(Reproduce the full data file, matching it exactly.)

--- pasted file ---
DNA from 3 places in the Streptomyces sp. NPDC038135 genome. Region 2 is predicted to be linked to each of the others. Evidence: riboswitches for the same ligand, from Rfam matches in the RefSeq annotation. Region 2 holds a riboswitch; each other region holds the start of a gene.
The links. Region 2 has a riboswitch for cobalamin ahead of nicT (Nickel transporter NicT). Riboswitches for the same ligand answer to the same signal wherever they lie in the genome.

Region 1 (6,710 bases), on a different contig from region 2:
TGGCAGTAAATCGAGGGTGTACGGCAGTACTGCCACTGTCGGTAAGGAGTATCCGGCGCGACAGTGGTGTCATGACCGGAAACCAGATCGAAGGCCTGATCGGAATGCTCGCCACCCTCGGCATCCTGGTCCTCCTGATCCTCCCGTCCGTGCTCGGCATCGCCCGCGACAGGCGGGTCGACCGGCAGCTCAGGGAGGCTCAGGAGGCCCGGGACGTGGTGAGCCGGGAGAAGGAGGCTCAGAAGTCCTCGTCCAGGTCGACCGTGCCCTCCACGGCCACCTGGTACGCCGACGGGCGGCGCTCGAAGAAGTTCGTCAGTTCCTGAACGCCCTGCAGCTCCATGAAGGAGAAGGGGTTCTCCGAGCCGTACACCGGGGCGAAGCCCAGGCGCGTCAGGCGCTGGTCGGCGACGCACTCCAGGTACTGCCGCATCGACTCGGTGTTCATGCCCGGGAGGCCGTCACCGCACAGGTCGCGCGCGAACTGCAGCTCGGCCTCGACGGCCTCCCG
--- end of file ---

DNA from 3 places in the Streptomyces sp. NPDC038135 genome. Region 2 is predicted to be linked to each of the others. Evidence: riboswitches for the same ligand, from Rfam matches in the RefSeq annotation. Region 2 holds a riboswitch; each other region holds the start of a gene.
The links. Region 2 has a riboswitch for cobalamin ahead of nicT (Nickel transporter NicT). Riboswitches for the same ligand answer to the same signal wherever they lie in the genome.

Region 1 (6,710 bases), on a different contig from region 2:
TGGCAGTAAATCGAGGGTGTACGGCAGTACTGCCACTGTCGGTAAGGAGTATCCGGCGCGACAGTGGTGTCATGACCGGAAACCAGATCGAAGGCCTGATCGGAATGCTCGCCACCCTCGGCATCCTGGTCCTCCTGATCCTCCCGTCCGTGCTCGGCATCGCCCGCGACAGGCGGGTCGACCGGCAGCTCAGGGAGGCTCAGGAGGCCCGGGACGTGGTGAGCCGGGAGAAGGAGGCTCAGAAGTCCTCGTCCAGGTCGACCGTGCCCTCCACGGCCACCTGGTACGCCGACGGGCGGCGCTCGAAGAAGTTCGTCAGTTCCTGAACGCCCTGCAGCTCCATGAAGGAGAAGGGGTTCTCCGAGCCGTACACCGGGGCGAAGCCCAGGCGCGTCAGGCGCTGGTCGGCGACGCACTCCAGGTACTGCCGCATCGACTCGGTGTTCATGCCCGGGAGGCCGTCACCGCACAGGTCGCGCGCGAACTGCAGCTCGGCCTCGACGGCCTCCCG